“There are currently no certified devices that meet the Canadian certification requirements, regardless of what you may be hearing,” he added.

Canada and U.S. differ

They aren’t the only differences between ELDs used in Canada or the U.S.

On this side of the border, for example, the devices will need to trigger warnings 30 minutes before drivers reach their maximum allowed driving time, reflecting factors such as hours of service limits by jurisdiction, day, work shift, and cycle, as well as off-duty deferrals and zone changes.

Drivers must also confirm whether a yard move will continue after an engine power cycle is completed, and the yard move will automatically switch to a driving status at 32 km/h.

“If a driver fails to indicate a yard move or personal conveyance and begins driving, that cannot be fixed,” he said. “If someone eats up your drive time, it’s going to eat up your log.”

Meanwhile, personal conveyance moves will be limited to a range of 75 km, and automatically switch to driving time after that. But no locations will be recorded, and the regulations around personal conveyance that apply to distance, use, and bobtailing remain the same.

Also be aware of restrictions for using personal conveyance in the U.S. 14 days before entering Canada, he warned.

Provincial ELDs coming?

The pending rules only apply to federally regulated carriers for now. But provinces may not be far behind with related rules of their own

“Ontario has recently released a survey to the carriers with questions about using the ELD in intra-provincial carriage,” Ahart said.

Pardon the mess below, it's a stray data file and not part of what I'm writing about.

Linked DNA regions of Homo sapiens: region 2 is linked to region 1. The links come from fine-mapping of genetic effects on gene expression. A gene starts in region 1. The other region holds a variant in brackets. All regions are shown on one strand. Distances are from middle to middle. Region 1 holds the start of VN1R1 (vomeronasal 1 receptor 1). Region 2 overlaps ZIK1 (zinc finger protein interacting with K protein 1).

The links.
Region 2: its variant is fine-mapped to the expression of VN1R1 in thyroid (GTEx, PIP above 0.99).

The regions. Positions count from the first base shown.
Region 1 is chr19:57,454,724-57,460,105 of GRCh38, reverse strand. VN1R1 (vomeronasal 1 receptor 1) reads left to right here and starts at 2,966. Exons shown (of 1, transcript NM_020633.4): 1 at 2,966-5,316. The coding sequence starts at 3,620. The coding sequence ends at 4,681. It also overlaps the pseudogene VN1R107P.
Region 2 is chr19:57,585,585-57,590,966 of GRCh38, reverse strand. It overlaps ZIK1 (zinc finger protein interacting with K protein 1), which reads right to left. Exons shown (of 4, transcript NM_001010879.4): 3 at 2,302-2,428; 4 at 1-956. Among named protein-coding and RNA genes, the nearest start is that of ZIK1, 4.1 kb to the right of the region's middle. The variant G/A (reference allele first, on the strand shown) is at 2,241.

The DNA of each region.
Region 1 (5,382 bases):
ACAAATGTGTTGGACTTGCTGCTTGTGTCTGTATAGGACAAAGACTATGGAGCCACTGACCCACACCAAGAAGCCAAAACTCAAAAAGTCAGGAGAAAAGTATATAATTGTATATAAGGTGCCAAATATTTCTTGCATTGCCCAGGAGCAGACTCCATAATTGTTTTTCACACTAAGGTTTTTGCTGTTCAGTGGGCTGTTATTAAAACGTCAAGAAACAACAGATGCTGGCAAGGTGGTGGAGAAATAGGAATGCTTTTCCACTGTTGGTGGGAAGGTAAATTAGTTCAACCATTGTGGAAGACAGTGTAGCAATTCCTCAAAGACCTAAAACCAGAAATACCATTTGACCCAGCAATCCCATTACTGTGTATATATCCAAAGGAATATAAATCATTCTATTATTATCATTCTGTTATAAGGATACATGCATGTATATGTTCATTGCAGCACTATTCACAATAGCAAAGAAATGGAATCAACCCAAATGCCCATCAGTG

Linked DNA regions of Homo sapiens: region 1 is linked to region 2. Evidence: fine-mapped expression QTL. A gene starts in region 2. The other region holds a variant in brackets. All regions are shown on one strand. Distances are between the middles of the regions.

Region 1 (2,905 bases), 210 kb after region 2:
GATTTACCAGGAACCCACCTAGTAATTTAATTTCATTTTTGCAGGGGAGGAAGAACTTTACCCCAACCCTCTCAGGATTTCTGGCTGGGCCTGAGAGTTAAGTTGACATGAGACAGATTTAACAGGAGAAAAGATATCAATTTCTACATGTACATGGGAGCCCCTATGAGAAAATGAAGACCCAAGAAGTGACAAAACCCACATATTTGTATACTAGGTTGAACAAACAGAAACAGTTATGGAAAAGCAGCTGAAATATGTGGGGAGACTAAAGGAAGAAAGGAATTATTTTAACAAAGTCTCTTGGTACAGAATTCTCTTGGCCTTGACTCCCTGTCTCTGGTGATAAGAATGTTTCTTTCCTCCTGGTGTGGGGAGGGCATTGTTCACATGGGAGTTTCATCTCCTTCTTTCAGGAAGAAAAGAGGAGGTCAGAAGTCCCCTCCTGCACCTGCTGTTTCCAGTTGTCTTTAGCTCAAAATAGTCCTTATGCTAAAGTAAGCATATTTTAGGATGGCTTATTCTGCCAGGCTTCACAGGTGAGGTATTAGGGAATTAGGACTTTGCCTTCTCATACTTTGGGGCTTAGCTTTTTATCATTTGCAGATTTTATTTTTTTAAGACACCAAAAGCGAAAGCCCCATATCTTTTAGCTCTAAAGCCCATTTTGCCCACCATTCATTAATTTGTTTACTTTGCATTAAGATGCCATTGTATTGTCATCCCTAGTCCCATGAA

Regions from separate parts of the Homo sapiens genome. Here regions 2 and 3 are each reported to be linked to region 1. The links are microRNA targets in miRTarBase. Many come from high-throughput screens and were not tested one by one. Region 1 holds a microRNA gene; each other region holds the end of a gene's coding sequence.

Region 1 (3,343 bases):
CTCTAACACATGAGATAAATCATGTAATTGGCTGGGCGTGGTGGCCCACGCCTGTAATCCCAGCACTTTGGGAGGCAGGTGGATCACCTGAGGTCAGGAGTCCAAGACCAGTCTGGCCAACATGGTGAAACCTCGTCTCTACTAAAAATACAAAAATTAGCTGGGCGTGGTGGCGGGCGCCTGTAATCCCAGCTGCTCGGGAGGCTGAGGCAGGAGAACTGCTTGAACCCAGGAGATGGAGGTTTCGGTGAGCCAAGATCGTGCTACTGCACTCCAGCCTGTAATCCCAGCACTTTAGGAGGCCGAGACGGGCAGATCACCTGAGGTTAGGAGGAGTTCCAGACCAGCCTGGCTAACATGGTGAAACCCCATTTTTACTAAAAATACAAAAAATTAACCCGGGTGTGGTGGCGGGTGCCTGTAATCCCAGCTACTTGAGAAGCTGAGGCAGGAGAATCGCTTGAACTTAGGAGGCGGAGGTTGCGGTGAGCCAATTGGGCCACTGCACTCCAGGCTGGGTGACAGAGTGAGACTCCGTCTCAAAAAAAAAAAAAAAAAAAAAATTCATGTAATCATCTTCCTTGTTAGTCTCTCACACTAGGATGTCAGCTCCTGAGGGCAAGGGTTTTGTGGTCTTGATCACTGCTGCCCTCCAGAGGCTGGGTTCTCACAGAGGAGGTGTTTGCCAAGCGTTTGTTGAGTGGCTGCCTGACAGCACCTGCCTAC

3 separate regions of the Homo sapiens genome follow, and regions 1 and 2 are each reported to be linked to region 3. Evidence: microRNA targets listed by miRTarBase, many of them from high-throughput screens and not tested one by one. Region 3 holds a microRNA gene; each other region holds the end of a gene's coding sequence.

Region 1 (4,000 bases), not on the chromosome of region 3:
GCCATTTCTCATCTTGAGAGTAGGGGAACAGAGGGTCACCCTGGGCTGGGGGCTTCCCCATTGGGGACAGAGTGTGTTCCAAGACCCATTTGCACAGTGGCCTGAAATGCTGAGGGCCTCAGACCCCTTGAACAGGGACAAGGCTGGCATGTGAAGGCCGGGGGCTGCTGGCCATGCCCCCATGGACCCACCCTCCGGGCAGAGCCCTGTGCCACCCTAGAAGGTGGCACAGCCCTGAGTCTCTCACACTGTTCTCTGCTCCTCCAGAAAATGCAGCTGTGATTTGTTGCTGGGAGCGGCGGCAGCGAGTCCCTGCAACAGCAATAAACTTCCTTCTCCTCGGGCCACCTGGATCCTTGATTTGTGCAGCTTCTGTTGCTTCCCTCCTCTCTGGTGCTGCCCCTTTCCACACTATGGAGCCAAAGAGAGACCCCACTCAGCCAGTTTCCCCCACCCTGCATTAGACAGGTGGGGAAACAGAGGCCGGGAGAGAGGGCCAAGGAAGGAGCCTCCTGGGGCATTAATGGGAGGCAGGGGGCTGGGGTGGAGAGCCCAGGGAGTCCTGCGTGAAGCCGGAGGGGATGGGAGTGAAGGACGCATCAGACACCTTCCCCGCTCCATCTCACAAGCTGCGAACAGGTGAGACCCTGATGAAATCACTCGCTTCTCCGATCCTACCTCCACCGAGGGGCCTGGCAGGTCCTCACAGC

Meanwhile, there is plenty for drivers and other fleet teams to learn once they have ELDs in hand.

Ahart stressed the need to train drivers on several factors, particularly the fact that all vehicle moves above 8 km/h will be recorded.

If a driver has to move a vehicle while in sleeper berth status, there is no way to move the equipment without breaking sleeper berth requirements. Any reasons for the move will need to be annotated.

And if a driver begins driving without indicating a related yard move or personal conveyance, that can’t be fixed. Neither can driving time be edited if a driver fails to log off and someone else climbs behind the wheel and simply starts to drive. Such situations will require annotations of their own.

“I just can’t overemphasize the need to understand the impact that unidentified driving segments will have on the administrative task,” he said, noting that auditors will dig into all unidentified driving segments.

No matter what, nobody will be able to switch between ELD and AOBRD modes to avoid recording requirements, he said. “You can’t trick the ELD.”

Anyone who thinks it can be unplugged while they make a move will only be exposed for falsifying logs. Jumps in the odometer will all be noticed, as will position changes.

“Trying to avoid using it is just a futile experience,” he said.

With plenty to learn, Ahart emphasized that training in the coming months will be key.

“The impact of training cannot be over-stated,” he said, referring to drivers, administrators, mechanics, support personnel, and even executives.

In every cab, ongoing support is to come in the form of an ELD user manual, an instruction card on what to do in the event of a malfunction, and a card addressing the process for transferring the data and pdf.

“The first time a driver has to deal with understanding what the requirements are at roadside,” Ahart said, “should not be at a roadside inspection.”

Software transportes 3000